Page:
3. Pre-market authorisation would be conditional and subject to post-market assessment and verification. The products would be, as now, authorised conditionally with the right to withdraw the marketing order in the light of post-market assessment. Post-market assessment would test for adverse population effects or adverse public health developments not foreseen during pre-market assessment.
  4. FDA scientists should focus on category-wide insights and novel products and risks. The FDA would not spend its scientific resources and staff expertise on thousands of repetitive assessments of broadly similar individual products that are standard in the industry worldwide. Those products should be addressed with soft standards coded in guidance. Scientific resources would be better spent on understanding risks at the category or sub-category level – for example, the effects of synthetic nicotine, products that use acids to modify pH, particular flavour ingredients, battery safety, and drawing lines between responsible and irresponsible marketing. It is not appropriate to reinvent those insights in the assessment of every product. In-depth assessment and scientific expertise should also be used to address novel products and potentially novel risks.
  5. Population health impacts should be assessed post-market. These behaviour-change effects only become evident once the product is on the market. Attempting to assess this pre-market is not much better than guesswork. If the 2015 Juul product had been assessed for population effects before it was launched, who would have predicted Juul’s rise from 2017 to 2020? No one predicted what happened, and if they had, the prediction would not have been taken seriously. By assessing population effects post-market, FDA would be in a position to take corrective action at the category or sub-category level, not just every individual product assessed in isolation. It would be a more powerful and effective way of controlling for adverse population effects.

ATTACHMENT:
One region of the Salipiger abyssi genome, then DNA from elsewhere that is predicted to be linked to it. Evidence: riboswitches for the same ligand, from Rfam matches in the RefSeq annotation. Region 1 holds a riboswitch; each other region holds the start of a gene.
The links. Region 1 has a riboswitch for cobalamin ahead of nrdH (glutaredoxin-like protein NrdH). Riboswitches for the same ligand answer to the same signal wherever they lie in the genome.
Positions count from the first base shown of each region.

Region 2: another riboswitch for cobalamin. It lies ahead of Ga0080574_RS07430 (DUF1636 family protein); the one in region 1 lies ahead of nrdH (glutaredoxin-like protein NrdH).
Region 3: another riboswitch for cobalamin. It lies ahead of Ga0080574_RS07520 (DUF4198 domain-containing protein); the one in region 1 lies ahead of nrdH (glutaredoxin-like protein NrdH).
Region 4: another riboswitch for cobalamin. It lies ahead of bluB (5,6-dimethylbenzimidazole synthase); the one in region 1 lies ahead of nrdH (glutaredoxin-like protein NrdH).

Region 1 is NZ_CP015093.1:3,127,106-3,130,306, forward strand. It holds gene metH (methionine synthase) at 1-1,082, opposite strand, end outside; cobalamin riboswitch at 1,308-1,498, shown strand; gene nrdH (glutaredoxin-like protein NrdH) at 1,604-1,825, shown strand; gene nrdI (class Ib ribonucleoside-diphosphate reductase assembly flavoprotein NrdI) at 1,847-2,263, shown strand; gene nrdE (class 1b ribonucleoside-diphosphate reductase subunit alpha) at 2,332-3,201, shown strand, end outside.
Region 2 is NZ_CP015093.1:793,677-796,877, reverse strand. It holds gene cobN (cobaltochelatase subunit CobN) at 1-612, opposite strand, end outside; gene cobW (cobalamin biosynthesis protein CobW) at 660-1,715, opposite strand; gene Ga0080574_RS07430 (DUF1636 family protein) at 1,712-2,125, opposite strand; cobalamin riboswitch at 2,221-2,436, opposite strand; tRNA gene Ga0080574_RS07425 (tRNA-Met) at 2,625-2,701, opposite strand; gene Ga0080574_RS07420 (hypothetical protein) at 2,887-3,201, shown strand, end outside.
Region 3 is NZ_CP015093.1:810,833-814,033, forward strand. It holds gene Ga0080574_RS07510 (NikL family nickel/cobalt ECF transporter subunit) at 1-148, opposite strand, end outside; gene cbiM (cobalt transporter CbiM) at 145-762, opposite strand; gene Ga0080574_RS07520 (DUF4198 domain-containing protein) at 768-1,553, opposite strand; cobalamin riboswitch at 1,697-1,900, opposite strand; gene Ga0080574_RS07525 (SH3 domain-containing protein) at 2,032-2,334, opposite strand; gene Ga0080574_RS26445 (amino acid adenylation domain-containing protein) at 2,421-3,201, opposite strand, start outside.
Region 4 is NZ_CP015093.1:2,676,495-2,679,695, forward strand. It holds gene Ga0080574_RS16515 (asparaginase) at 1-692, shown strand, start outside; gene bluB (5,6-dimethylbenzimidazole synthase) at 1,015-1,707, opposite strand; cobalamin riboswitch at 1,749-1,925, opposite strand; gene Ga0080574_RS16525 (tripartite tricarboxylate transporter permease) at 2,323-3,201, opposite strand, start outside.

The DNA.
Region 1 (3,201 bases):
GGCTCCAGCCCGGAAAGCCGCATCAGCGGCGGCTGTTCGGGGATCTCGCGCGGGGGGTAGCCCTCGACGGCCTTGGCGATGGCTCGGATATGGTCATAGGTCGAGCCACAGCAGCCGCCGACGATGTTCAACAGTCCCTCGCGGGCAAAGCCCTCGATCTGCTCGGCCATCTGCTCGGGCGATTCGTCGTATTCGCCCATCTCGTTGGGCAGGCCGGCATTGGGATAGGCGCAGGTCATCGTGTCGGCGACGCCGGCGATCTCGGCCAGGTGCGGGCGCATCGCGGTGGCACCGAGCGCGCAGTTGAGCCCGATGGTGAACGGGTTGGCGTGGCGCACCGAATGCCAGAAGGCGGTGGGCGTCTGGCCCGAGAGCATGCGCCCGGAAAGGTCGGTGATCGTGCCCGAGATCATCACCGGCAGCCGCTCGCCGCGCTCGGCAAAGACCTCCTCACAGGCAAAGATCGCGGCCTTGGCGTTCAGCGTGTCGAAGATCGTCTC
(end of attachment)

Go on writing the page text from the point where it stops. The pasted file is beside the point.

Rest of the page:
6. Much better market surveillance is needed. Post-market assessment requires a much better understanding of the complete marketplace, not just the tiny market in authorised products, but the whole market, including unauthorised products and the various forms of illicit, and close to real-time. This means a greater investment in market surveillance, not just imposing surveillance conditions on the small number of products that are authorised. FDA should launch a comprehensive surveillance system publishing as much as possible.
  7. Use a unified measure of health and welfare impact to assess trade-offs. The assessment of population effects requires the assessment of a wide range of behaviour changes and trade-offs. These should incorporate realistic assumptions about the underlying demand for nicotine and the displacement of smoking among youth. It should resolve trade-offs as far as possible using a unifying objective measure like discounted QALYs. This would place a high premium on developments that increased smoking through reduced cessation, increased relapse or the loss of a diversion effect. But it would also penalise acute harmful effects on young people and could incorporate dependence as a dimension of degraded quality of life in the estimate of QALYs. Note that precise estimates are likely to be impossible, but sensitivity or breakeven analysis should be sufficient in most non-marginal cases. And most cases will be non-marginal.
  8. FDA should sensitize itself to unintended harmful consequences of its own actions. It could do this by undertaking regulatory impact analysis on a continuing basis, with a report to the public and to Congress every two years. The assumptions made in the 2016 Final Regulatory Impact  Analysis have turned out to be embarrassingly incorrect. Oversight functions in Congress or the Administration (OMB/OIRA) should insist that the FDA updates its RIA and assess whether the case it made for deeming still holds water and, if not. what would need to change to ensure there was a net benefit to the American people and to reassess value for money and efficiency in the light of experience and outturns.
  9. Make it easier to innovate. Introduce a simplified system for evaluating incremental improvements to authorized products so American consumers can benefit sooner from product innovations. This should apply to both the PMTA process for authorizations and the MRTP pathway for modified risk claims. FDA’s processes should encourage pro-health innovation, not obstruct innovation or deny Americans access to the best technologies available worldwide.